“We have not said no, but I tell them, there are soooooo many procedures. We have to follow alllllll the procedures!” This is how Indian politicians, bureaucrats have been dealing with the insistent demands and pressures from the US, especially on defence deals. A look at the WikiLeaks cables, accessed and reported by The Hindu…

India signed an agreement with the US in 2005 during prime minister Dr Manmohan Singh's visit to Washington. The US had very high hopes on the "New Framework for the US-India Defence Relationship" pact, however, after five years the Americans could not gain much from the treaty or subsequent arrangements.  

Indian officials and ministers used a simple method 'not to say no for anything' to deal with the increasing pressure from the US. This was revealed in the leaked US Embassy cables, accessed by The Hindu through WikiLeaks, which provide an insight into the military and strategic considerations of US administrations towards seeking closer ties with India.

After 2005, the US was able to sell more equipment to the Indian military, but it was eager for 'breakthrough' sales, especially after signing an end-use monitoring (EUM) pact with India in 2009. However, despite applying constant pressure on India, the US was not able to gain the desired results, especially on interoperability and access.

According to The Hindu, whatever the promises held out by the defence agreement signed in 2005, the actual balance sheet for the US is mixed today. "The primary reason for the mixed balance sheet has been democratic opposition in the polity and public life of the country, to which influential sections of the media have also contributed," the newspaper said.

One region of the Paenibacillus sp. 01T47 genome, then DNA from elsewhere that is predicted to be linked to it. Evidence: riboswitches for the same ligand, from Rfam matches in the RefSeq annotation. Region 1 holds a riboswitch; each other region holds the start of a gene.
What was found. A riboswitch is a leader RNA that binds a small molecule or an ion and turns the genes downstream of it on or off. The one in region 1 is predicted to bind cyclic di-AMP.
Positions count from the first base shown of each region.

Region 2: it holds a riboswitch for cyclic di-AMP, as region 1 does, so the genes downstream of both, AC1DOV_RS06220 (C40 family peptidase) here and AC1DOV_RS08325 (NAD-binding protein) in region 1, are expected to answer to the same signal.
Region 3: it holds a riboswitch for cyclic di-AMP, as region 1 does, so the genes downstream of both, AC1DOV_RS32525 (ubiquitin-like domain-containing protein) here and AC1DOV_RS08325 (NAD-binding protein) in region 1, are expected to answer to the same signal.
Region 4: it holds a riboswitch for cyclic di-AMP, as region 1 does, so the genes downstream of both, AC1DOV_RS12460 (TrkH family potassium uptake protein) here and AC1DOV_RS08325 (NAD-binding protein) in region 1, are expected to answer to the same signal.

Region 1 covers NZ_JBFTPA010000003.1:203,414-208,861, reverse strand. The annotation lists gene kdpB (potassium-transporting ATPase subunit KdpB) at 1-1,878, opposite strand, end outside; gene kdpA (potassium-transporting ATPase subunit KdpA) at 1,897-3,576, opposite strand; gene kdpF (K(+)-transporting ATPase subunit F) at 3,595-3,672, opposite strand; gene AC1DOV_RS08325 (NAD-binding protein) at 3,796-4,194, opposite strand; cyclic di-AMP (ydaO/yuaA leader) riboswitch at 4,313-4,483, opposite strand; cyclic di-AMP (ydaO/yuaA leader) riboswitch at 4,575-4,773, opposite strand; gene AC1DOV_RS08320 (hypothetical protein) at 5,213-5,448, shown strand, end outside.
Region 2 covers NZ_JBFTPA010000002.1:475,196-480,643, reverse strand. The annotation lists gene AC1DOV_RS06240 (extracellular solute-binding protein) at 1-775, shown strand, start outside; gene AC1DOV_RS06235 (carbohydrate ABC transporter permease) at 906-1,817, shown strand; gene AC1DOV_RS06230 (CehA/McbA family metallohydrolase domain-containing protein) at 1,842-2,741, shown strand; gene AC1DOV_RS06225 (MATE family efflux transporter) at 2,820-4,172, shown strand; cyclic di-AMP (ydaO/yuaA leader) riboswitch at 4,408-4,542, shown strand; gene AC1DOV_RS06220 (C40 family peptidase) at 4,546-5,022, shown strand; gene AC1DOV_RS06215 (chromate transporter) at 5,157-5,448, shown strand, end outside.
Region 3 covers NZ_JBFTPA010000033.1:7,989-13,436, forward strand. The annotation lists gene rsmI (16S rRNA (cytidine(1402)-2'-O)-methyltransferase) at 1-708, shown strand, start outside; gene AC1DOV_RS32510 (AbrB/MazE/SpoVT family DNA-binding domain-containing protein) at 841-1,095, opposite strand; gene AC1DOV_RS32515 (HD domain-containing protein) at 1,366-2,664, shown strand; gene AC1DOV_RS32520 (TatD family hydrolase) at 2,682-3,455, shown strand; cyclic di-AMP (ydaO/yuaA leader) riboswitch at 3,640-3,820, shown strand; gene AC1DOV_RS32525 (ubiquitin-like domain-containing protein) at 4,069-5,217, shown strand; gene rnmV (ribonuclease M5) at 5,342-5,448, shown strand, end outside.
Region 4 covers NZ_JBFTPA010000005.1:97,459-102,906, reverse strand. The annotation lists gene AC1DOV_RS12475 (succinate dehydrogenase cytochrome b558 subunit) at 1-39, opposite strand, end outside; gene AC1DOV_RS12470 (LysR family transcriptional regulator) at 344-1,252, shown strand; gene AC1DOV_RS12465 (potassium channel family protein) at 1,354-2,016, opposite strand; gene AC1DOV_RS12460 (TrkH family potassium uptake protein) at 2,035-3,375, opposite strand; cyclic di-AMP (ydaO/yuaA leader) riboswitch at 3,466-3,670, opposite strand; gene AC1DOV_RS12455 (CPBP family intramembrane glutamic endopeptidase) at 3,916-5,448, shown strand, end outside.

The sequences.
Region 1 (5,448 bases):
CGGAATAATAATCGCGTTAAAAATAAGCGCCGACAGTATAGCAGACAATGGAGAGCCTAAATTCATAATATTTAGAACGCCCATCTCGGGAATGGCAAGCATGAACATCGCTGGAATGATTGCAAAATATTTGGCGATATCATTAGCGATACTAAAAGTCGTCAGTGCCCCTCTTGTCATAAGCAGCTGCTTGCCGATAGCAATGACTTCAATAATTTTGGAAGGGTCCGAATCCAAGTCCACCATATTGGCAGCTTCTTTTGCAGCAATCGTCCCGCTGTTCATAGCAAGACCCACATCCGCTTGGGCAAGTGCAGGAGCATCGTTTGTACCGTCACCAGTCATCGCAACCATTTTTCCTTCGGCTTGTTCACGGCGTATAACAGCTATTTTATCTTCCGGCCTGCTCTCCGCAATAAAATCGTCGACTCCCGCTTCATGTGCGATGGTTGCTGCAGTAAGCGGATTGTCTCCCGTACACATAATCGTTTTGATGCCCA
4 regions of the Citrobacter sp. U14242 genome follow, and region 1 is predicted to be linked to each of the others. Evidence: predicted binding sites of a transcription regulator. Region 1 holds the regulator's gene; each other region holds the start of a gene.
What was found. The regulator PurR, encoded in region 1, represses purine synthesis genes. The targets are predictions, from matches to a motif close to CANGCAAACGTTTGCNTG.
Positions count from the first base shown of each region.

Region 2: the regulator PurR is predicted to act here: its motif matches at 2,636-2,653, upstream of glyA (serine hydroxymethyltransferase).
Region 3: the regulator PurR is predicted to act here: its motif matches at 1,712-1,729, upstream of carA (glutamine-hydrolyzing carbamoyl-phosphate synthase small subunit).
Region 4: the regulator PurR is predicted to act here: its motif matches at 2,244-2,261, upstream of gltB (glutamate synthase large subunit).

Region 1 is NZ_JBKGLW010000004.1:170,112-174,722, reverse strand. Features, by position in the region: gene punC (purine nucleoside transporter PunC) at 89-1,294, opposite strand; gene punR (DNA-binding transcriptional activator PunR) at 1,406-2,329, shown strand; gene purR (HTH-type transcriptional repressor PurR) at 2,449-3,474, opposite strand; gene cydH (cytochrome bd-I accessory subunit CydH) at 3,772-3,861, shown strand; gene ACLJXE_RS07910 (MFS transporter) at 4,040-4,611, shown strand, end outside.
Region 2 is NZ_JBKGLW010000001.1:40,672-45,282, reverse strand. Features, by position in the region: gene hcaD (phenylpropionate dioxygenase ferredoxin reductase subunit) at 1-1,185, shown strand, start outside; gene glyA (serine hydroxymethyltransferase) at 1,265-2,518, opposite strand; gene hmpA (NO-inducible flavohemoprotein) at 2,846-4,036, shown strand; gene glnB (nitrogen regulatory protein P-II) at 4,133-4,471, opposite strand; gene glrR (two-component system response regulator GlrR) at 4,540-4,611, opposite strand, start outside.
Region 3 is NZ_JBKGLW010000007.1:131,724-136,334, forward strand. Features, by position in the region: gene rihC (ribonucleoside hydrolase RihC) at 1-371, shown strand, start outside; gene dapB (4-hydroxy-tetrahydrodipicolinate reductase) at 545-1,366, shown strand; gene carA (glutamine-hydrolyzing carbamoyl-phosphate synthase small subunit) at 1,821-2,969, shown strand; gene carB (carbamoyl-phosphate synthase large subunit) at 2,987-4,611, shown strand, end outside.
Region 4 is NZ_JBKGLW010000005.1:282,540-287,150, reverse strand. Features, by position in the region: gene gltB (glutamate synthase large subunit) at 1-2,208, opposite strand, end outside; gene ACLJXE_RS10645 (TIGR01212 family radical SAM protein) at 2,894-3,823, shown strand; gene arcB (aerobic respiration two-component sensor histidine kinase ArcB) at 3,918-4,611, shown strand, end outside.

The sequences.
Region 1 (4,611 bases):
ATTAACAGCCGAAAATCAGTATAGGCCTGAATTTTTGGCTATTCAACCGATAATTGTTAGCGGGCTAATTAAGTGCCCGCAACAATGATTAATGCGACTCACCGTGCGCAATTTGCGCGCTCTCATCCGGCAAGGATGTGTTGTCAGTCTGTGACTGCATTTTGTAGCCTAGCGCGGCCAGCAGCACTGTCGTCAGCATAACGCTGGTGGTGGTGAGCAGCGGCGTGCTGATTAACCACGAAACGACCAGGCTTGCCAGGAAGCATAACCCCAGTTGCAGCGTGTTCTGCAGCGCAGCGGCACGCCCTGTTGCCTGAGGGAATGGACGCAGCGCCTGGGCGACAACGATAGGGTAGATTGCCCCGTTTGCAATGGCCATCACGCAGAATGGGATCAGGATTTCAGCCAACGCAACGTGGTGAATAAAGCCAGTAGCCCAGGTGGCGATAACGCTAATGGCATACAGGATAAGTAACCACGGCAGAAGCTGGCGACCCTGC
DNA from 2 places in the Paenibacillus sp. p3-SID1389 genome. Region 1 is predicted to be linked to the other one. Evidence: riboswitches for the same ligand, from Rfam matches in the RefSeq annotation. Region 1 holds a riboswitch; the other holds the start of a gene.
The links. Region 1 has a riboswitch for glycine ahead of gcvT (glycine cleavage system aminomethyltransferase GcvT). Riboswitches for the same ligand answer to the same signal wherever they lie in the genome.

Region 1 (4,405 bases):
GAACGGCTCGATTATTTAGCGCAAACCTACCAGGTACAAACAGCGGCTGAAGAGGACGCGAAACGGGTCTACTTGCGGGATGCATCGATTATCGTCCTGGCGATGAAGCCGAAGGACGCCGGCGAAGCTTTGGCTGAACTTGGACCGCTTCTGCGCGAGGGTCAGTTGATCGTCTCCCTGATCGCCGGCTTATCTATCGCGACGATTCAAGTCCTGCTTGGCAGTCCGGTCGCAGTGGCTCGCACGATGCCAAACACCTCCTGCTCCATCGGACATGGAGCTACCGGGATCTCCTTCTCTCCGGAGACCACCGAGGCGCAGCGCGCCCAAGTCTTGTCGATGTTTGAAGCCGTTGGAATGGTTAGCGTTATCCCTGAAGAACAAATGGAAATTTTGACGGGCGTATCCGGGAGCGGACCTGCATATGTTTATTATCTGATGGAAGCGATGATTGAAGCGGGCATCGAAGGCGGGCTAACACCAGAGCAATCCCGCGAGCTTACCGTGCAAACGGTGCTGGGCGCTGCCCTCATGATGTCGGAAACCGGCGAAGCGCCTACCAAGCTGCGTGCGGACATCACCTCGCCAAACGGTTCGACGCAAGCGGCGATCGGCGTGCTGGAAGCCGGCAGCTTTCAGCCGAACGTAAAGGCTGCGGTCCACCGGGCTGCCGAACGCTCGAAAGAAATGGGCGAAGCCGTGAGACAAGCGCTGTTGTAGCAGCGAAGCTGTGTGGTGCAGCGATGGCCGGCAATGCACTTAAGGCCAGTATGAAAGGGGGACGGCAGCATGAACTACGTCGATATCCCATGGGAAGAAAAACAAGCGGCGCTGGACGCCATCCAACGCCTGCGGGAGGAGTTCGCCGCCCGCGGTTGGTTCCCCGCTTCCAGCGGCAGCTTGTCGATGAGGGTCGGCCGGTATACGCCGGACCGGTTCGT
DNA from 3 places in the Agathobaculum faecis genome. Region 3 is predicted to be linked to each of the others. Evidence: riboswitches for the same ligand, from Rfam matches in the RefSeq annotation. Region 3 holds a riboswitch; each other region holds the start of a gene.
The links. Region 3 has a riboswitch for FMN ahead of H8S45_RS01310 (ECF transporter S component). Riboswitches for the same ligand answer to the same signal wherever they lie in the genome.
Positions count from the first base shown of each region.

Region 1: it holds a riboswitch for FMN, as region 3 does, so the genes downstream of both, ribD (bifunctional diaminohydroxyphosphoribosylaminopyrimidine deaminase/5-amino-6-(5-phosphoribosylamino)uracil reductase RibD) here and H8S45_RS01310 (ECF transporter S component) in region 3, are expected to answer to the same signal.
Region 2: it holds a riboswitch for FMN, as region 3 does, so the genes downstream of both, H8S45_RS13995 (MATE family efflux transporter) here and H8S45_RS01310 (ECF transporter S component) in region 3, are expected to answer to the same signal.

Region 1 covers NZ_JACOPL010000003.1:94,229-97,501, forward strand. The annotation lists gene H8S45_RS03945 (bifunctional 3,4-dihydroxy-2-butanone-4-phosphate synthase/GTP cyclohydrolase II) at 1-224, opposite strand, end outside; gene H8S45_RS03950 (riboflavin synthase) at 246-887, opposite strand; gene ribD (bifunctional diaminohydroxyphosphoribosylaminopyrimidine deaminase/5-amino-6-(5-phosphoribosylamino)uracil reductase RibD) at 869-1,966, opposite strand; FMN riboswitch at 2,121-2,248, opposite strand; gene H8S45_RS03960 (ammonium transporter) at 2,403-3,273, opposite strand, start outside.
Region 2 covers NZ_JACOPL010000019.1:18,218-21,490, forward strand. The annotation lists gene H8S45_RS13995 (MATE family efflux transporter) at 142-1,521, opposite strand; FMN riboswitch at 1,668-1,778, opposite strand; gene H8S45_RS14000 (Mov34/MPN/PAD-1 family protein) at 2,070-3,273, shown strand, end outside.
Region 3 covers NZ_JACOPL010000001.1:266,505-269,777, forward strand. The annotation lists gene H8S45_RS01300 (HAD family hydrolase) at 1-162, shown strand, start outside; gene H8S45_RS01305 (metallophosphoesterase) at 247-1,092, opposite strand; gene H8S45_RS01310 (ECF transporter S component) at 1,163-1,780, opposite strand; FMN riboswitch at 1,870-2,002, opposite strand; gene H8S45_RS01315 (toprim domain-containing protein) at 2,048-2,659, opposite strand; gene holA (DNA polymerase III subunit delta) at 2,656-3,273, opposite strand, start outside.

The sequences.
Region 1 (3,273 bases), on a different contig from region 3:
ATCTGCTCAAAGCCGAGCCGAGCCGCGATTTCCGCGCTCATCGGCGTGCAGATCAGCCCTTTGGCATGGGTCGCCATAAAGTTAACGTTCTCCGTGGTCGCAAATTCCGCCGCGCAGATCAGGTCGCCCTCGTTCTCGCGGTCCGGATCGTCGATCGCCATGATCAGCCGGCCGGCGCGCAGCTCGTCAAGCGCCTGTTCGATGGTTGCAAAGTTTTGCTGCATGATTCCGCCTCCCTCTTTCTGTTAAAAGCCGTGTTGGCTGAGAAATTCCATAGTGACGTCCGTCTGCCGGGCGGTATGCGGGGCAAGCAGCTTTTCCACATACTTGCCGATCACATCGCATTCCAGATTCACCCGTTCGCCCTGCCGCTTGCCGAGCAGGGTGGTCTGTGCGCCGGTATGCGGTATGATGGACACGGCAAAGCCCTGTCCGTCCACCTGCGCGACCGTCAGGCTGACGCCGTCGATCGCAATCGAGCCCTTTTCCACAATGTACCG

The US, especially the Pentagon (the US military), had been pushing for an Access and Cross-Servicing Agreement (ACSA) and was not averse to stepping further to seek 'Cooperative Security Locations' (CSLs) in India. However, the US Embassy's cable reveals that India was not ready for these proposals and CSLs would become 'political dynamite'. The cable says, "Indian airfields and ports hold tremendous potential for CSLs. However, we have not broached this idea with the government of India (GOI), nor do we think it can soon be deployed during this divided political climate in Delhi. We are close to resolution on ACSA, but the idea of CSLs would be political dynamite here as the opposition parties and Left would exploit this against the ruling party." (cable 30136, dated 5 April 2005: secret)

Before, the then Defence Minister Pranab Mukherjee's visit to Washington in June 2005, an Indian official advised the US administration on how to counter the general sceptical tenor of media coverage. According to a cable (cable 31045, dated 19 April 2005: confidential), S Jaishankar, joint secretary, at the Ministry of External Affairs (MEA), who is at present the Indian ambassador to China, described "defence correspondents as the most dubious of change in the Indo-US relationship". In a meeting with assistant secretary of state, Christina Rocca, the Indian official suggested a top US general to speak with them (the defence correspondents) during his forthcoming visit in order to 'make in-roads into this constituency'. "He (Mr Jaishankar) also pointed to 'conversions' such as Navy Chief Admiral Arun Prakash who had been doubtful about the US as a partner only a few months ago, but had 'turned around' as a result of his visit to the US in March," the cable revealed.

The latest cable that WiliLeaks has is from 2009, in which the US Embassy blames politicians and bureaucrats for slowing down relationships that military officials were keen to go ahead with. The Flournoy sceneletter and other cables addressed to Hillary Clinton, said, "While the Indian uniformed leadership of all three Services, and in particular the Indian Navy, appreciate their improving ties with the United States military, bureaucratic inertia and recalcitrant officials in the Ministries of External Affairs and Defense continue to complicate attempts to improve the partnership."

The secret cable sent under the name of ambassador Timothy Roemer, noted that the "civilian leadership (politicians in India) continues to defer on key foundational documents necessary to move the US-India mil-to-mil relationship closer." This, the ambassador noted, was "for fear that the political opposition would seize on it to further their often repeated claims that India is sub-serving its foreign policy to that of the US."

(Read the complete report here:



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6 years ago

Hmm. How could wikileaks leak out and share such important information from a top country like US. That is shocking!!!